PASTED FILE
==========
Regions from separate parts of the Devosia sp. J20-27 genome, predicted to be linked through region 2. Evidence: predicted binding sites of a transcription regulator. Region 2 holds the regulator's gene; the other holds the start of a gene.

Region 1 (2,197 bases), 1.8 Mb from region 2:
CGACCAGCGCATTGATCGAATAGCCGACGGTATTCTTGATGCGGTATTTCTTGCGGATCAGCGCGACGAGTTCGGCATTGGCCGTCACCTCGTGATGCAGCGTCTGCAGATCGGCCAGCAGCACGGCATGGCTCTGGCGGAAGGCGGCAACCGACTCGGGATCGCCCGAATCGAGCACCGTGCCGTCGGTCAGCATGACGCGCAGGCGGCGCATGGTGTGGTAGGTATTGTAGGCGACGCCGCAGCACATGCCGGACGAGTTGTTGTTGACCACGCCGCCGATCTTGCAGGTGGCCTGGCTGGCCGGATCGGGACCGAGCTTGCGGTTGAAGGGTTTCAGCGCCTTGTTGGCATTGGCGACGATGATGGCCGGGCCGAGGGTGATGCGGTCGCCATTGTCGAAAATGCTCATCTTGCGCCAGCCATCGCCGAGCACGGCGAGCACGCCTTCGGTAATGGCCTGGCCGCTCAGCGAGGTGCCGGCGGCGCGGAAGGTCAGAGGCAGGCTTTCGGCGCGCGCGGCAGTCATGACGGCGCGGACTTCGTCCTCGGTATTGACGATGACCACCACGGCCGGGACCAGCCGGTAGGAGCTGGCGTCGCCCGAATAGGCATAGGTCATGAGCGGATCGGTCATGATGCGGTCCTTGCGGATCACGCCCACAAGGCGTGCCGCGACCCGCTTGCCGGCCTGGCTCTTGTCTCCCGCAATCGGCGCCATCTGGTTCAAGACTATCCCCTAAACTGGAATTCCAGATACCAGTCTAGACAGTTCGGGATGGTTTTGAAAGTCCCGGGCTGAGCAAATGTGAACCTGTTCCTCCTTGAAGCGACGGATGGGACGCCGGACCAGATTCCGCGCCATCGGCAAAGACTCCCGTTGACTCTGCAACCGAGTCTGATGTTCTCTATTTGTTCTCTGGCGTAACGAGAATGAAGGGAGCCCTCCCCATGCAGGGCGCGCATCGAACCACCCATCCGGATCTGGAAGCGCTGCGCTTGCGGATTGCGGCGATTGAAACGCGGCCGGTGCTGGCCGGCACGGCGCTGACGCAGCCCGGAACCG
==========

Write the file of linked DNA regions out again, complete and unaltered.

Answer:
Regions from separate parts of the Devosia sp. J20-27 genome, predicted to be linked through region 2. Evidence: predicted binding sites of a transcription regulator. Region 2 holds the regulator's gene; the other holds the start of a gene.

Region 1 (2,197 bases), 1.8 Mb from region 2:
CGACCAGCGCATTGATCGAATAGCCGACGGTATTCTTGATGCGGTATTTCTTGCGGATCAGCGCGACGAGTTCGGCATTGGCCGTCACCTCGTGATGCAGCGTCTGCAGATCGGCCAGCAGCACGGCATGGCTCTGGCGGAAGGCGGCAACCGACTCGGGATCGCCCGAATCGAGCACCGTGCCGTCGGTCAGCATGACGCGCAGGCGGCGCATGGTGTGGTAGGTATTGTAGGCGACGCCGCAGCACATGCCGGACGAGTTGTTGTTGACCACGCCGCCGATCTTGCAGGTGGCCTGGCTGGCCGGATCGGGACCGAGCTTGCGGTTGAAGGGTTTCAGCGCCTTGTTGGCATTGGCGACGATGATGGCCGGGCCGAGGGTGATGCGGTCGCCATTGTCGAAAATGCTCATCTTGCGCCAGCCATCGCCGAGCACGGCGAGCACGCCTTCGGTAATGGCCTGGCCGCTCAGCGAGGTGCCGGCGGCGCGGAAGGTCAGAGGCAGGCTTTCGGCGCGCGCGGCAGTCATGACGGCGCGGACTTCGTCCTCGGTATTGACGATGACCACCACGGCCGGGACCAGCCGGTAGGAGCTGGCGTCGCCCGAATAGGCATAGGTCATGAGCGGATCGGTCATGATGCGGTCCTTGCGGATCACGCCCACAAGGCGTGCCGCGACCCGCTTGCCGGCCTGGCTCTTGTCTCCCGCAATCGGCGCCATCTGGTTCAAGACTATCCCCTAAACTGGAATTCCAGATACCAGTCTAGACAGTTCGGGATGGTTTTGAAAGTCCCGGGCTGAGCAAATGTGAACCTGTTCCTCCTTGAAGCGACGGATGGGACGCCGGACCAGATTCCGCGCCATCGGCAAAGACTCCCGTTGACTCTGCAACCGAGTCTGATGTTCTCTATTTGTTCTCTGGCGTAACGAGAATGAAGGGAGCCCTCCCCATGCAGGGCGCGCATCGAACCACCCATCCGGATCTGGAAGCGCTGCGCTTGCGGATTGCGGCGATTGAAACGCGGCCGGTGCTGGCCGGCACGGCGCTGACGCAGCCCGGAACCG